Jaime is an endless fountain of knowledge, rattling off events, dates, the names of historical figures, jumping from one topic to another often unrelated one, in another words a kindred spirit, and an utter gem. And not someone who I would ever imagine encountering in the streets of Tunja!
Jaime indicates that Boyacá enjoyed a greater degree of economic engagement relative to other departamentos in the country, as the church required landowners to divide their lands amongst their serfs, so as to maximize economic engagement of the people, minimize marginalization, optimize commitment to the crown and church, and minimize the ability of landowners to become too wealthy and hence represent a threat. To this day, most citizens of the province own their own small parcels of land, and there are no large-scale landowners.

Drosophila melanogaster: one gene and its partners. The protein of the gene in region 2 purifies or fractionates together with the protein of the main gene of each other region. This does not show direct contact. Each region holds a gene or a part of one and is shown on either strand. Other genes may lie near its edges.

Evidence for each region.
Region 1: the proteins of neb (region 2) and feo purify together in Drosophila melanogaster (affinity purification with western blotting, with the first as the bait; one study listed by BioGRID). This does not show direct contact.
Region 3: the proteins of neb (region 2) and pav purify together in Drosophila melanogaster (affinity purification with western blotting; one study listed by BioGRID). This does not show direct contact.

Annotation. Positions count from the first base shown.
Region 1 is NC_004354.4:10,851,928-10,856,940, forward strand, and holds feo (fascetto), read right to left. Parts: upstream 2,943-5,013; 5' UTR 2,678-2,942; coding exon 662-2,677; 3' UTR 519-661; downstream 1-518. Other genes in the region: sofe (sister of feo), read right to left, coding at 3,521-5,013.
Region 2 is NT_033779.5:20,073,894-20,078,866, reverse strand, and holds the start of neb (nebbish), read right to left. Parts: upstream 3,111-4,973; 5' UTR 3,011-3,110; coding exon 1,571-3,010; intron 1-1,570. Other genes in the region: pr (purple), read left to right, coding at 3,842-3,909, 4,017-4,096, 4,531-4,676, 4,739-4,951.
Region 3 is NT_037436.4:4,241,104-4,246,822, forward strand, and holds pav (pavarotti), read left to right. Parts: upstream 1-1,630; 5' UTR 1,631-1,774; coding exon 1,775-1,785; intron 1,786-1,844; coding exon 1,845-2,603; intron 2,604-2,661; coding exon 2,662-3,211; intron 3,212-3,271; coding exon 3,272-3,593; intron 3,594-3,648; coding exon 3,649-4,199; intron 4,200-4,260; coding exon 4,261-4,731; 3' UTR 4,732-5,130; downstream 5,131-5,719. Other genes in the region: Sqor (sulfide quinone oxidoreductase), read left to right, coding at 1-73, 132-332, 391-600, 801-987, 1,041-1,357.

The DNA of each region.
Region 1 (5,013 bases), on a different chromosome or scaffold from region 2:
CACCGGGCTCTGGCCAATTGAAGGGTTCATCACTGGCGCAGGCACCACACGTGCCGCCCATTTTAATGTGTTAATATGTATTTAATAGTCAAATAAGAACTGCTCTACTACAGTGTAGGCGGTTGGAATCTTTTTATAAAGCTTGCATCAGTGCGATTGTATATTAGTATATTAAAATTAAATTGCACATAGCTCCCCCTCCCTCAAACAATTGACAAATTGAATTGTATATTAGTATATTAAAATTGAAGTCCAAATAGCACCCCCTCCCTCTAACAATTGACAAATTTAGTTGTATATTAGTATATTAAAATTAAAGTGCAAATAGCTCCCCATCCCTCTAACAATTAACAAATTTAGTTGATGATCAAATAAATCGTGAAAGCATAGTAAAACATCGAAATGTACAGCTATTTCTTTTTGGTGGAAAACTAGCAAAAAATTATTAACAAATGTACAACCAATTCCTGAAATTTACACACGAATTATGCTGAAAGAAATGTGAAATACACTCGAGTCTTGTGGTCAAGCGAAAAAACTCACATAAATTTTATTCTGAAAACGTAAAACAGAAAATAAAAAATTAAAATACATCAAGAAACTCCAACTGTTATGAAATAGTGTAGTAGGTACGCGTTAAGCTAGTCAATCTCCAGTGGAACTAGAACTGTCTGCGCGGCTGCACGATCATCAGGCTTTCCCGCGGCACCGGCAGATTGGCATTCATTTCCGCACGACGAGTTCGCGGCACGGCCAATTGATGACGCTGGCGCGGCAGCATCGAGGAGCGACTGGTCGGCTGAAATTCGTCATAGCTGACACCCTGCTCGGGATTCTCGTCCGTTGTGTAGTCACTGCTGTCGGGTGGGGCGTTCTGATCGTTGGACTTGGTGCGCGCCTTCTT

As the lands of the savannah both to the north and southeast were broached much later (as they were considered undesirable frontier lands, too hot and fetid), they were subjected to violent conflicts between various interest groups, including settlers, guerillas, and pretty much every interest group that has emerged in the country seeking power and wealth, and which was also a catalyzing issue around La Violencia.
He gives me a rundown of the most important events in Colombian history, including:
• The assassination of Jorge Eliécer Gaitán in 1948, which set the stage for La Violencia
• La Violencia, the violence that erupted in Colombia in 1948, which set the stage for what has transpired in the country since